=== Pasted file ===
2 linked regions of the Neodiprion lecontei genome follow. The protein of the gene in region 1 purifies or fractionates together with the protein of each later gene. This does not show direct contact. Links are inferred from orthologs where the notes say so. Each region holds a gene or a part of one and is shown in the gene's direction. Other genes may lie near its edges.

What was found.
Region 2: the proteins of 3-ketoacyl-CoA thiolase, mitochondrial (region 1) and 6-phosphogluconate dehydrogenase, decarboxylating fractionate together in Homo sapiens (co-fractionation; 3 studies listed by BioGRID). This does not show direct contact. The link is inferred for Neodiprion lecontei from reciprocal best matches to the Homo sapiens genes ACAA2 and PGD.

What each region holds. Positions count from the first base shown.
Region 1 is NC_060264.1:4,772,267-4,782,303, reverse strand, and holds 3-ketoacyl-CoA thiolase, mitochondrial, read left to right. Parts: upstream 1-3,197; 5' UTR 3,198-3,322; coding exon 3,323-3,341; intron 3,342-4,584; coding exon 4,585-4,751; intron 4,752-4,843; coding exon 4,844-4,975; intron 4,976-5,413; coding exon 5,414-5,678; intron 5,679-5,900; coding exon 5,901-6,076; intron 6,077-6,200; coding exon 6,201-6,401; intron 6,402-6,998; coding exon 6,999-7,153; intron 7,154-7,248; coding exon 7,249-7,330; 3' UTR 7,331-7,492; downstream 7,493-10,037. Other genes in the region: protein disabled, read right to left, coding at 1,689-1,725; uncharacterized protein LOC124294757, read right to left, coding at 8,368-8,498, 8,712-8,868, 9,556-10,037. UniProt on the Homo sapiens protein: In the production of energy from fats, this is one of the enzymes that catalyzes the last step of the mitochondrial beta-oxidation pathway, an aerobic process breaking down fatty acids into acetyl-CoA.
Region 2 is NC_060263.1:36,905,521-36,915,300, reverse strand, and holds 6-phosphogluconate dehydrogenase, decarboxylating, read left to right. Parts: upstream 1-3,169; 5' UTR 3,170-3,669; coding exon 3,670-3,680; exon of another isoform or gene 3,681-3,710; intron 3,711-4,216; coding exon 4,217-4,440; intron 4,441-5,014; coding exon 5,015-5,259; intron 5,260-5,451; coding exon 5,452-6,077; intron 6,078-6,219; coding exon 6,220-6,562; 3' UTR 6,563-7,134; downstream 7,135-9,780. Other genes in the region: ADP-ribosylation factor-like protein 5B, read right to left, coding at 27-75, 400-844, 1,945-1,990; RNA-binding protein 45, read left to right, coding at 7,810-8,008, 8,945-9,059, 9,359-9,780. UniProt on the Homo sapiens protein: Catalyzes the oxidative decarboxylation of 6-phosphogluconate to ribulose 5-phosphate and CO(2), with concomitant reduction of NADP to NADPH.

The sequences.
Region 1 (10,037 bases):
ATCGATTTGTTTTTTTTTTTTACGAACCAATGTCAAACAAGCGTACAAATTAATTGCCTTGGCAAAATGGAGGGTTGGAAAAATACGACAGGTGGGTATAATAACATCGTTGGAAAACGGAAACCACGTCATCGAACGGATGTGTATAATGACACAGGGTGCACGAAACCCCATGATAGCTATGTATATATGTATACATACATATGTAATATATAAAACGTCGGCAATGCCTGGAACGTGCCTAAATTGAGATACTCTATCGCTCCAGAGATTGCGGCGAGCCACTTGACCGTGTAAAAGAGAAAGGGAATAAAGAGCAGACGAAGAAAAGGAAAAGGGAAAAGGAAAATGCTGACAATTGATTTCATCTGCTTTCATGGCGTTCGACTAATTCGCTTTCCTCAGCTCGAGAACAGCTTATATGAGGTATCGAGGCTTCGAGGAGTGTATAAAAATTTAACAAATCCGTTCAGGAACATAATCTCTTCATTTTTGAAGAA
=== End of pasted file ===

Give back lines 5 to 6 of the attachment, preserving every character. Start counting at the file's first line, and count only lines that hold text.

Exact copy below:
Region 1 is NC_060264.1:4,772,267-4,782,303, reverse strand, and holds 3-ketoacyl-CoA thiolase, mitochondrial, read left to right. Parts: upstream 1-3,197; 5' UTR 3,198-3,322; coding exon 3,323-3,341; intron 3,342-4,584; coding exon 4,585-4,751; intron 4,752-4,843; coding exon 4,844-4,975; intron 4,976-5,413; coding exon 5,414-5,678; intron 5,679-5,900; coding exon 5,901-6,076; intron 6,077-6,200; coding exon 6,201-6,401; intron 6,402-6,998; coding exon 6,999-7,153; intron 7,154-7,248; coding exon 7,249-7,330; 3' UTR 7,331-7,492; downstream 7,493-10,037. Other genes in the region: protein disabled, read right to left, coding at 1,689-1,725; uncharacterized protein LOC124294757, read right to left, coding at 8,368-8,498, 8,712-8,868, 9,556-10,037. UniProt on the Homo sapiens protein: In the production of energy from fats, this is one of the enzymes that catalyzes the last step of the mitochondrial beta-oxidation pathway, an aerobic process breaking down fatty acids into acetyl-CoA.
Region 2 is NC_060263.1:36,905,521-36,915,300, reverse strand, and holds 6-phosphogluconate dehydrogenase, decarboxylating, read left to right. Parts: upstream 1-3,169; 5' UTR 3,170-3,669; coding exon 3,670-3,680; exon of another isoform or gene 3,681-3,710; intron 3,711-4,216; coding exon 4,217-4,440; intron 4,441-5,014; coding exon 5,015-5,259; intron 5,260-5,451; coding exon 5,452-6,077; intron 6,078-6,219; coding exon 6,220-6,562; 3' UTR 6,563-7,134; downstream 7,135-9,780. Other genes in the region: ADP-ribosylation factor-like protein 5B, read right to left, coding at 27-75, 400-844, 1,945-1,990; RNA-binding protein 45, read left to right, coding at 7,810-8,008, 8,945-9,059, 9,359-9,780. UniProt on the Homo sapiens protein: Catalyzes the oxidative decarboxylation of 6-phosphogluconate to ribulose 5-phosphate and CO(2), with concomitant reduction of NADP to NADPH.